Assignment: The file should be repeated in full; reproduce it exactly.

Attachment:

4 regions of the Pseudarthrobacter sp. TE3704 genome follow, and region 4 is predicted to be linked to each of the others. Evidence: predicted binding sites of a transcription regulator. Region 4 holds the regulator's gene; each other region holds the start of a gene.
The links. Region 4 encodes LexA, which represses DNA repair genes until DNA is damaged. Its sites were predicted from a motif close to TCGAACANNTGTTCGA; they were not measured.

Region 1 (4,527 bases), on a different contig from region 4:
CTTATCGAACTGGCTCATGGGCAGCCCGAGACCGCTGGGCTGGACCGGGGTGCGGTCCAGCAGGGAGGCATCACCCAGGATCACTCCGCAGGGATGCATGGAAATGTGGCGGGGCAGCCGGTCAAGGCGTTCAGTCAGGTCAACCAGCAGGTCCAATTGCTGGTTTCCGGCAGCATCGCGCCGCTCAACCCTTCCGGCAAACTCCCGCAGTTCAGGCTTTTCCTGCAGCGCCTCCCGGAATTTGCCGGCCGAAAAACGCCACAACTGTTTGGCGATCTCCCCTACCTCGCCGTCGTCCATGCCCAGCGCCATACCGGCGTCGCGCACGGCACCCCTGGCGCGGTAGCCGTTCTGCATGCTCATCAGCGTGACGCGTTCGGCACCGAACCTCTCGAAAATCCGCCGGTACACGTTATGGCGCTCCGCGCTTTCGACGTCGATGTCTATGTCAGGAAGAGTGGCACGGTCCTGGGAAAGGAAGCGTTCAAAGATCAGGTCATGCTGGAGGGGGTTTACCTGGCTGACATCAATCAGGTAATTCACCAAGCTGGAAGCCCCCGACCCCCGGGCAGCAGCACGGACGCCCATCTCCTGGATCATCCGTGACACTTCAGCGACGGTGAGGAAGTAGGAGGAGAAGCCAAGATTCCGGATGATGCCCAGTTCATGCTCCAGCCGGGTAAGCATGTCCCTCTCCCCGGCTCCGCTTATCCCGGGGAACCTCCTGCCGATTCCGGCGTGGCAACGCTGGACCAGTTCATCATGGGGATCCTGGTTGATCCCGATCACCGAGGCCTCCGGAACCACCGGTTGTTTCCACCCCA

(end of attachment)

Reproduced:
4 regions of the Pseudarthrobacter sp. TE3704 genome follow, and region 4 is predicted to be linked to each of the others. Evidence: predicted binding sites of a transcription regulator. Region 4 holds the regulator's gene; each other region holds the start of a gene.
The links. Region 4 encodes LexA, which represses DNA repair genes until DNA is damaged. Its sites were predicted from a motif close to TCGAACANNTGTTCGA; they were not measured.

Region 1 (4,527 bases), on a different contig from region 4:
CTTATCGAACTGGCTCATGGGCAGCCCGAGACCGCTGGGCTGGACCGGGGTGCGGTCCAGCAGGGAGGCATCACCCAGGATCACTCCGCAGGGATGCATGGAAATGTGGCGGGGCAGCCGGTCAAGGCGTTCAGTCAGGTCAACCAGCAGGTCCAATTGCTGGTTTCCGGCAGCATCGCGCCGCTCAACCCTTCCGGCAAACTCCCGCAGTTCAGGCTTTTCCTGCAGCGCCTCCCGGAATTTGCCGGCCGAAAAACGCCACAACTGTTTGGCGATCTCCCCTACCTCGCCGTCGTCCATGCCCAGCGCCATACCGGCGTCGCGCACGGCACCCCTGGCGCGGTAGCCGTTCTGCATGCTCATCAGCGTGACGCGTTCGGCACCGAACCTCTCGAAAATCCGCCGGTACACGTTATGGCGCTCCGCGCTTTCGACGTCGATGTCTATGTCAGGAAGAGTGGCACGGTCCTGGGAAAGGAAGCGTTCAAAGATCAGGTCATGCTGGAGGGGGTTTACCTGGCTGACATCAATCAGGTAATTCACCAAGCTGGAAGCCCCCGACCCCCGGGCAGCAGCACGGACGCCCATCTCCTGGATCATCCGTGACACTTCAGCGACGGTGAGGAAGTAGGAGGAGAAGCCAAGATTCCGGATGATGCCCAGTTCATGCTCCAGCCGGGTAAGCATGTCCCTCTCCCCGGCTCCGCTTATCCCGGGGAACCTCCTGCCGATTCCGGCGTGGCAACGCTGGACCAGTTCATCATGGGGATCCTGGTTGATCCCGATCACCGAGGCCTCCGGAACCACCGGTTGTTTCCACCCCA